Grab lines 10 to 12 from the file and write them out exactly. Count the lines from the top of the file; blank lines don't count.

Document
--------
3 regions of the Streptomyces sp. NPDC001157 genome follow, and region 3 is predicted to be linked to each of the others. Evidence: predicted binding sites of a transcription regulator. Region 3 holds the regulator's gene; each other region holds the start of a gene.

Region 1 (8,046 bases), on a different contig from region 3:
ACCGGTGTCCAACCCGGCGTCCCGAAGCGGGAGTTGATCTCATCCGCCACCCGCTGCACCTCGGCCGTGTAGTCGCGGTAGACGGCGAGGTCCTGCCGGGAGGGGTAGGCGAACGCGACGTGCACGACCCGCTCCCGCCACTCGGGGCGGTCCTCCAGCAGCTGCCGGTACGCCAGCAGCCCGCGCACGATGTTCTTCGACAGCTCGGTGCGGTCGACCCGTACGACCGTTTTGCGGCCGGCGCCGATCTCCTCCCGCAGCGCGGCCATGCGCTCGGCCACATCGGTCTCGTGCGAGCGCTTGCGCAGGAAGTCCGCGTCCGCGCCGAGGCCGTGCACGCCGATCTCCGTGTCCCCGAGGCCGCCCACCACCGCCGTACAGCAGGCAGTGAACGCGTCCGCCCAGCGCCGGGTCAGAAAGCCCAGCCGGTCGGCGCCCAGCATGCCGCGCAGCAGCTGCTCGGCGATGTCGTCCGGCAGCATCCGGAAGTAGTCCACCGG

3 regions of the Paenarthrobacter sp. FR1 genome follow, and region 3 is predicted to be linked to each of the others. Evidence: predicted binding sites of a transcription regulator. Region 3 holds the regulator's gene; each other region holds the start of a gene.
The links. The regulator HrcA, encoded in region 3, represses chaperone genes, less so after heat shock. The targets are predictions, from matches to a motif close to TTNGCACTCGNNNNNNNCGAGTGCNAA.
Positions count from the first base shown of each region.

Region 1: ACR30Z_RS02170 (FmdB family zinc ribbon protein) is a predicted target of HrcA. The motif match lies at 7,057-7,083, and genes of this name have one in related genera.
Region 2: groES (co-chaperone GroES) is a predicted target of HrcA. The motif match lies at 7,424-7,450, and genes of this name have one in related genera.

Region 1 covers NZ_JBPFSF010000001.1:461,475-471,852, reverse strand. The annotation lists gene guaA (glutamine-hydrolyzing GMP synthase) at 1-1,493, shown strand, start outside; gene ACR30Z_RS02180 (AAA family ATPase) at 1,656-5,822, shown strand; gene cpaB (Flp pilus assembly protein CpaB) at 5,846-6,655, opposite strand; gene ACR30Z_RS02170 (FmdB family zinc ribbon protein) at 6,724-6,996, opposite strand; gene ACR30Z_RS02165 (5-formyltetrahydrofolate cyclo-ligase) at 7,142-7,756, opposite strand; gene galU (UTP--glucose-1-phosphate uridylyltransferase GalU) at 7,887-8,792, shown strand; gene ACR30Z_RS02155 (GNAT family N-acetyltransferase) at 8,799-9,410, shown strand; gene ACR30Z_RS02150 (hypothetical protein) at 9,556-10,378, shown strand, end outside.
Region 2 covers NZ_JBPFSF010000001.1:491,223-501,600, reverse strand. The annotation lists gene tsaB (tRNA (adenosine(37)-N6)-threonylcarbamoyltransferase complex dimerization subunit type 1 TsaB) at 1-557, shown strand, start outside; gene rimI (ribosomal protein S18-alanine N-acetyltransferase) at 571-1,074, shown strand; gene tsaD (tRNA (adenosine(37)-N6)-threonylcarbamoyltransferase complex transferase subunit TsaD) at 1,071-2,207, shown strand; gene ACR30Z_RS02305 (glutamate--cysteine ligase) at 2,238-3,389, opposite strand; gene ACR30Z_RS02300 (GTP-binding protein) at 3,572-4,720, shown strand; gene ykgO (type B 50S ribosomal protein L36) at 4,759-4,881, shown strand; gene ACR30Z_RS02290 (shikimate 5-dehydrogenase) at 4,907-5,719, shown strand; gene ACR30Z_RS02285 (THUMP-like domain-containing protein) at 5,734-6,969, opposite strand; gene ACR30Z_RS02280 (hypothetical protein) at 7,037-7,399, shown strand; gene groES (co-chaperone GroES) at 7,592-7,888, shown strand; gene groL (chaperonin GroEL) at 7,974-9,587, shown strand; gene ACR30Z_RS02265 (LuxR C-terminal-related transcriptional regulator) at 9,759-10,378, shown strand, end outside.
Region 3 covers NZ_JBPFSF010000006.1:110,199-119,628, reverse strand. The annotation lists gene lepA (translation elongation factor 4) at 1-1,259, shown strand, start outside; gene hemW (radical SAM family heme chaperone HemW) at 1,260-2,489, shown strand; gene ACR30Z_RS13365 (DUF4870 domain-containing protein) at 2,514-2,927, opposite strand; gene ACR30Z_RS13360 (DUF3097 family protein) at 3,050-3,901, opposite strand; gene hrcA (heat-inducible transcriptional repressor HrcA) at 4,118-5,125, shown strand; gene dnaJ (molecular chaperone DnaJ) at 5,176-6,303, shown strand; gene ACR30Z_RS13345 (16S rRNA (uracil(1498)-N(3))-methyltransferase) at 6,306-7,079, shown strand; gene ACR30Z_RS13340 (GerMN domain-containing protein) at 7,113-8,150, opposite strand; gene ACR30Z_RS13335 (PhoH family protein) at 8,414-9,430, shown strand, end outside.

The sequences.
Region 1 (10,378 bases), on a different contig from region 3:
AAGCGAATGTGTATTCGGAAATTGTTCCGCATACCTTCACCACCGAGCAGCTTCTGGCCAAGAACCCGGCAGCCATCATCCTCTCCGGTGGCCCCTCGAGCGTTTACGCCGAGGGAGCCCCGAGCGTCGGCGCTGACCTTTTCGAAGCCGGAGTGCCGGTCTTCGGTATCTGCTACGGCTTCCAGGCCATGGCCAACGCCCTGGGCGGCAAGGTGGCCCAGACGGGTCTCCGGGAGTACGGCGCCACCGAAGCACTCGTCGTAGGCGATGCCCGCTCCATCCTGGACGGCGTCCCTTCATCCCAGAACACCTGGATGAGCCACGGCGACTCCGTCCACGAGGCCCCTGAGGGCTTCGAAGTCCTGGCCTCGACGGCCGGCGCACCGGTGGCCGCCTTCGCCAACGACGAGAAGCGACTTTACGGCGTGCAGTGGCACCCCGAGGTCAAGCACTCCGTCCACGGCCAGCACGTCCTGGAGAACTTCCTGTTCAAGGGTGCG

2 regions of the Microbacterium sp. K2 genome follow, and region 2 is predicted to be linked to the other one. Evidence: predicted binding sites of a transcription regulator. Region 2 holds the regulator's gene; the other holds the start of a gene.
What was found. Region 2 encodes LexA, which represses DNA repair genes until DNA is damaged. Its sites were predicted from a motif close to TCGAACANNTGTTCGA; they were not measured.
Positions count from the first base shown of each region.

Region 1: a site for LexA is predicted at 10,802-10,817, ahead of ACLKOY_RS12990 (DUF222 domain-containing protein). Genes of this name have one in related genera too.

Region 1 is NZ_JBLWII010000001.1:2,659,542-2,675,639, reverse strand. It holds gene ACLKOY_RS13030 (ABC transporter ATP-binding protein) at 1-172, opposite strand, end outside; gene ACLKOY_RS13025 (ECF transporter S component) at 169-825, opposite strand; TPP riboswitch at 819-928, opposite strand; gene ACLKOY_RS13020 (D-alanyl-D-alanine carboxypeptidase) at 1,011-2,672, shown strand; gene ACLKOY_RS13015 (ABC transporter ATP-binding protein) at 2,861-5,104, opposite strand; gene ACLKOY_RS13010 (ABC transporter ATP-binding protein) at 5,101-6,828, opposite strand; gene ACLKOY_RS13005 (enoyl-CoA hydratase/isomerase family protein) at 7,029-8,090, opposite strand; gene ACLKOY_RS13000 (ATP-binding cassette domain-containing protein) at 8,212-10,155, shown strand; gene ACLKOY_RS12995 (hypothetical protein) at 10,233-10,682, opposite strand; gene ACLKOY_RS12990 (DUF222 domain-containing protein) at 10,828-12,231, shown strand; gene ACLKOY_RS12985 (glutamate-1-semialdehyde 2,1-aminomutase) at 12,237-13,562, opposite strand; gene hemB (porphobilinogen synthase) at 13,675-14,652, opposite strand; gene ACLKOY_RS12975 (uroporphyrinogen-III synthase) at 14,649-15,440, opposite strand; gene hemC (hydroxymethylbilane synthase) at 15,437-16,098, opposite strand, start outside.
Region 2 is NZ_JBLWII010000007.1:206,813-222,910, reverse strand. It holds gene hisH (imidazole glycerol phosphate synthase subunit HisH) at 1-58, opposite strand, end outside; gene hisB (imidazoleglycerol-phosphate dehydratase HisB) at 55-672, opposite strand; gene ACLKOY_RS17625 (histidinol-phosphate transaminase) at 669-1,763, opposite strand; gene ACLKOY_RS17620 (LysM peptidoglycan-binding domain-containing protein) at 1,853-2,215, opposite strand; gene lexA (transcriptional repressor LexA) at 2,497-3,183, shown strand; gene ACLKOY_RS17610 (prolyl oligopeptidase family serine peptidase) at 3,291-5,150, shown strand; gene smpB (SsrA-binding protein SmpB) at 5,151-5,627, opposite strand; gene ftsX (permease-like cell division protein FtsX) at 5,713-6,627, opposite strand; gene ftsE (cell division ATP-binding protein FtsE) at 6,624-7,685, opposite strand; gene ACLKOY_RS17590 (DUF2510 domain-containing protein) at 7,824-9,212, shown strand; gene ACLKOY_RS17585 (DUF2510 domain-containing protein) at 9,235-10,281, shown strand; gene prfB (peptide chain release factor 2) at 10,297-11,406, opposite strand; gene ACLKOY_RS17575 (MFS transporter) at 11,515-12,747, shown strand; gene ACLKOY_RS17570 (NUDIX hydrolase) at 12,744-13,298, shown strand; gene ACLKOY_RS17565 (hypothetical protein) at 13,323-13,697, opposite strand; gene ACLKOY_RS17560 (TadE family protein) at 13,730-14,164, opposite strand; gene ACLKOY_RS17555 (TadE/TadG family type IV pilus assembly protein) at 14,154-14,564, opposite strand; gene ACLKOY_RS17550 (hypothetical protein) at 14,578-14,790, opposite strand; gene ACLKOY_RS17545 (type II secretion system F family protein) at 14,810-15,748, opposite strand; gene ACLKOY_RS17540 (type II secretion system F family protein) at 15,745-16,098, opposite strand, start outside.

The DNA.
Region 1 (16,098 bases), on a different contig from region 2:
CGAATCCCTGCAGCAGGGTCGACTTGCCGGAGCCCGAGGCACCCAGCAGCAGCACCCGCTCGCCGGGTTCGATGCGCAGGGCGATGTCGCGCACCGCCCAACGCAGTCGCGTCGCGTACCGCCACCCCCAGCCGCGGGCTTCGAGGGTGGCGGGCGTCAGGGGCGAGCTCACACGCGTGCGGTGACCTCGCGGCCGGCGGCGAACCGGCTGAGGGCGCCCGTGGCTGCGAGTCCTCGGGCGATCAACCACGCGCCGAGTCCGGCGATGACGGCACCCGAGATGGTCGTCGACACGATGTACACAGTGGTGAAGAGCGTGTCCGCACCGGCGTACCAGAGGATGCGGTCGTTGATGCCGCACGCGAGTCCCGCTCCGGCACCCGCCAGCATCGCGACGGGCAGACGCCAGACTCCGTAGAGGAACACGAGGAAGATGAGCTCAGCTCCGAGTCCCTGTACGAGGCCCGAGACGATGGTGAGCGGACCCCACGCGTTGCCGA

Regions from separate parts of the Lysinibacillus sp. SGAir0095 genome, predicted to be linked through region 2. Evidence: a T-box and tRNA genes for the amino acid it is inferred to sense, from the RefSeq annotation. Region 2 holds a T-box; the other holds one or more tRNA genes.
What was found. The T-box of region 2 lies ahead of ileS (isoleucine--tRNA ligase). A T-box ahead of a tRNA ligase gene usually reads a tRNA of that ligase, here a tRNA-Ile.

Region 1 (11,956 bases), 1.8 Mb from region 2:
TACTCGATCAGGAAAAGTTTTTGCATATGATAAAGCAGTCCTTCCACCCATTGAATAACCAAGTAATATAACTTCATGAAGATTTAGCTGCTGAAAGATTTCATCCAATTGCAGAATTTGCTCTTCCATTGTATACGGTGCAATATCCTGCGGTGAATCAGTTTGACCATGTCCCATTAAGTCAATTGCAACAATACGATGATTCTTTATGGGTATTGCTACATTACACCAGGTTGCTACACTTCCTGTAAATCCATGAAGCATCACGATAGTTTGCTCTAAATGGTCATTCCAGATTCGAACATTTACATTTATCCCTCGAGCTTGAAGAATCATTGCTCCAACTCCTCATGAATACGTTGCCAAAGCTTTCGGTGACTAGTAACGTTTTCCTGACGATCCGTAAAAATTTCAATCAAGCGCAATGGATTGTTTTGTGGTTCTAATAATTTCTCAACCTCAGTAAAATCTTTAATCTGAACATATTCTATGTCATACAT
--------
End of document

Region 2 covers NZ_JBPFSF010000001.1:491,223-501,600, reverse strand. The annotation lists gene tsaB (tRNA (adenosine(37)-N6)-threonylcarbamoyltransferase complex dimerization subunit type 1 TsaB) at 1-557, shown strand, start outside; gene rimI (ribosomal protein S18-alanine N-acetyltransferase) at 571-1,074, shown strand; gene tsaD (tRNA (adenosine(37)-N6)-threonylcarbamoyltransferase complex transferase subunit TsaD) at 1,071-2,207, shown strand; gene ACR30Z_RS02305 (glutamate--cysteine ligase) at 2,238-3,389, opposite strand; gene ACR30Z_RS02300 (GTP-binding protein) at 3,572-4,720, shown strand; gene ykgO (type B 50S ribosomal protein L36) at 4,759-4,881, shown strand; gene ACR30Z_RS02290 (shikimate 5-dehydrogenase) at 4,907-5,719, shown strand; gene ACR30Z_RS02285 (THUMP-like domain-containing protein) at 5,734-6,969, opposite strand; gene ACR30Z_RS02280 (hypothetical protein) at 7,037-7,399, shown strand; gene groES (co-chaperone GroES) at 7,592-7,888, shown strand; gene groL (chaperonin GroEL) at 7,974-9,587, shown strand; gene ACR30Z_RS02265 (LuxR C-terminal-related transcriptional regulator) at 9,759-10,378, shown strand, end outside.
Region 3 covers NZ_JBPFSF010000006.1:110,199-119,628, reverse strand. The annotation lists gene lepA (translation elongation factor 4) at 1-1,259, shown strand, start outside; gene hemW (radical SAM family heme chaperone HemW) at 1,260-2,489, shown strand; gene ACR30Z_RS13365 (DUF4870 domain-containing protein) at 2,514-2,927, opposite strand; gene ACR30Z_RS13360 (DUF3097 family protein) at 3,050-3,901, opposite strand; gene hrcA (heat-inducible transcriptional repressor HrcA) at 4,118-5,125, shown strand; gene dnaJ (molecular chaperone DnaJ) at 5,176-6,303, shown strand; gene ACR30Z_RS13345 (16S rRNA (uracil(1498)-N(3))-methyltransferase) at 6,306-7,079, shown strand; gene ACR30Z_RS13340 (GerMN domain-containing protein) at 7,113-8,150, opposite strand; gene ACR30Z_RS13335 (PhoH family protein) at 8,414-9,430, shown strand, end outside.

The sequences.